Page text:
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3 August 2006 Edition

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Can neurotic unionism evolve?

In a week that showed signs of unionist nervousness, Laura Friel asks if the DUP confound its critics and reach some kind of accommodation with its nationalist neighbours by November.

In an open letter in the Belfast Newsletter in the past week the British Secretary of State, Peter Hain urged unionists to "seize the initiative", while identifying the "real danger" of "paralysing refusal". Hain called on unionists "to accept that their opponents are capable of change and are part of the body politic". Concern and suspicion belong to the past, unionists have "every right to be confident" but they must also "recognise political reality".

Unionism will "get so much more by engaging" rather than "staying on the sidelines denying itself its rightful role in the government," warned Hain.

But if the British Secretary of State was urging political movement within unionism many media commentators could not see it happening. Writing in the Sunday Business Post, Tom McGurk argued accommodation in the North stood in "direct contradiction to the internal logic of Partition".

"The likely political reality staring us all in the face is that Paisley's unionism is incapable of doing any deal that would cement nationalists to any form of equal civic and political relationship" argued McGurk.

For many the DUP remains the archetypical political dinosaur caught in a sudden climate change and unable to adapt. And there was plenty of evidence of unionist flailing against a new environment in the media last week.

A close friend of Ian Paisley, Free Presbyterian Minister Reverend David McIlveen declared himself "revolted" and threatened to picket the opening of a Gay photographic exhibition in Belfast City bar. McIlveen labelled the exhibition "degenerate and perverse", while referring to the annual Gay Pride march as "the parade of sodomites".

A wrathful god was also at the heart of Cecil Calvert's analysis of the current slaughter in the Lebanon. Israelis are the Chosen People, the DUP councillor told his Lisburn Borough colleagues. "Israelis are God's Chosen People, let's not forget that"; said Calvert. "I fully support what Israel has done." A wistful Calvert declared Israel was "not prepared to sit back".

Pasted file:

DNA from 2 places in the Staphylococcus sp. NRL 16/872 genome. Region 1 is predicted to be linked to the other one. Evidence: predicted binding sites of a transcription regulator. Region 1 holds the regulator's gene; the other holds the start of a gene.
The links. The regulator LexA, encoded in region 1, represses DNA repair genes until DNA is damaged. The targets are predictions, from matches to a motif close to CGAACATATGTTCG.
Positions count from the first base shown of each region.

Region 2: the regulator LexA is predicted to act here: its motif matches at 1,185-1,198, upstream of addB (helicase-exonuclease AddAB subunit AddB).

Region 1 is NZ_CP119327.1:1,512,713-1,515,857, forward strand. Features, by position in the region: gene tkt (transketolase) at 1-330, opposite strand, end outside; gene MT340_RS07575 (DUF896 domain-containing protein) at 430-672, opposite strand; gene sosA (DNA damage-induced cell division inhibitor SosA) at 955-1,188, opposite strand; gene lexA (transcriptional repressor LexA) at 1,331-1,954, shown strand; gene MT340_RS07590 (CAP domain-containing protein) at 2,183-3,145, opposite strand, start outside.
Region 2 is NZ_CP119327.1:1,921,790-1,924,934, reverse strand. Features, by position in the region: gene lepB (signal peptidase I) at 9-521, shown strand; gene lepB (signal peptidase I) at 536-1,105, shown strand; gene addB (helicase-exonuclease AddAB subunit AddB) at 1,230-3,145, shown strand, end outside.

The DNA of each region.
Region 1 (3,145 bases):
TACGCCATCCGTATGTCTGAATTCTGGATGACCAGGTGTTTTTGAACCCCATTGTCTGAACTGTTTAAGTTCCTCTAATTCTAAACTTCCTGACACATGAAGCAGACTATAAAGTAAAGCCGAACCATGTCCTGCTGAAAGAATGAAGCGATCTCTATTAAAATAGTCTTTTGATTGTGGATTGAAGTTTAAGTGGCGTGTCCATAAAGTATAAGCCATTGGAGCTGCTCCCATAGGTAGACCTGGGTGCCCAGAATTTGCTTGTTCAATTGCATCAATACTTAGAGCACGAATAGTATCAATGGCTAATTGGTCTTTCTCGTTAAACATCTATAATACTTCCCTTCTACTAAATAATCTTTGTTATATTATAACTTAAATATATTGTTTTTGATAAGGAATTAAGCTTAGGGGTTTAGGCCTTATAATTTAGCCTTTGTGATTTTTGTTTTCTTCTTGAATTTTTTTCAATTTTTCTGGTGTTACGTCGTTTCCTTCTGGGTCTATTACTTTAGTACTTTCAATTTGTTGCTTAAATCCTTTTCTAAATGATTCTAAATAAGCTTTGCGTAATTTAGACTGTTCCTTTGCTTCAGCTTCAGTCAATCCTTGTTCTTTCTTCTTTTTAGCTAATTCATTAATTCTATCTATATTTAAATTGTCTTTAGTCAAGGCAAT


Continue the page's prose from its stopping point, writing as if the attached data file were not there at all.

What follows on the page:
Meanwhile UUP MLA Dr. Esmond Birnie came out against human rights. The pursuit of human rights is a new religion which challenges the Christian belief in God-given right and wrong, argued Birnie.

"Not everyone agrees that more human rights are necessarily a good thing. The current emphasis on human rights is an attempt to replace the influence which Christianity had in our societies for most of the last 2,000 years," said Birnie.

The centuries old pursuit of human rights, through a myriad of declarations, charters, bills and conventions, is a failed project because "without a Christian basis it will not work". Birnie refuses to recognise the multicultural, multi faith and no faith society from which the struggle for inclusive human-based rights emerged.

The South Belfast MLA was not only worried about the advance of universal human rights, he was also concerned about 'Plan B'. If unionists scupper the Assembly in November, they still may be unable to stem the flow of history.

Plan B amounts to a route map for the aspirations of republicans, warned Birnie, and even if all North/South bodies were axed post November 24, the overall agenda is one of increasing Irish unity.

"The opportunities for me to pursue my aspirations are finite", complained Birnie, while "opportunities for republicans to pursue their aspirations are open ended"; he said.

The Newsletter's political column, editorial and the DUP's Irish Robinson and Nigel Dodds joined forces to deride the joint assertion by British Secretary of State Peter Hain and Irish Justice Minister Michael McDowell that the IRA had fulfilled its commitments and was no longer active.

"Hain assertion put to the test", declared the Newsletter's political editor, Stephen Dempster, focusing on a spurious allegation emerging from Special Branch and endorsed by a British agent that his family had been threatened.

The story emerged after the PSNI informed Martin McGartland's sister that her address had been obtained by unspecified paramilitaries and suggested she might be in danger.

The allegations "showed the true nature of the IRA" said DUP MP Iris Robinson, Its members were "still involved in crime, intimidation and paramilitary activity", she said. Hain was "foolish" to "declare his belief that the IRA was no longer involved in terror".

DUP MP Nigel Dodds described himself as "deeply concerned" and cutting swiftly to the chase, insisted there were "wider implications for the political process and in relation to the integrity of the Secretary of State".

The editorial focused on Hain's integrity. Hain was not only ruling the north like "a colonial-style British viceroy"; the British Minister had cost the taxpayer £11,000 on "chartered plane jaunts to motor racing and rugby events in Sligo and Dublin", while "the bill for 10 official trips outside the United Kingdom totalled £55,000".

Stung by the vilification, Hain told his critics to "get a life" and asked if he was expected "to go by ferry". It would take days, weeks, complained the exasperated British Secretary of State. At last unionism had found a sure way to slow down political progress.

An Phoblacht Magazine


  • The first edition of this new magazine will feature a 10 page special on the life and legacy of our leader Martin McGuinness to mark the first anniversary of his untimely passing.
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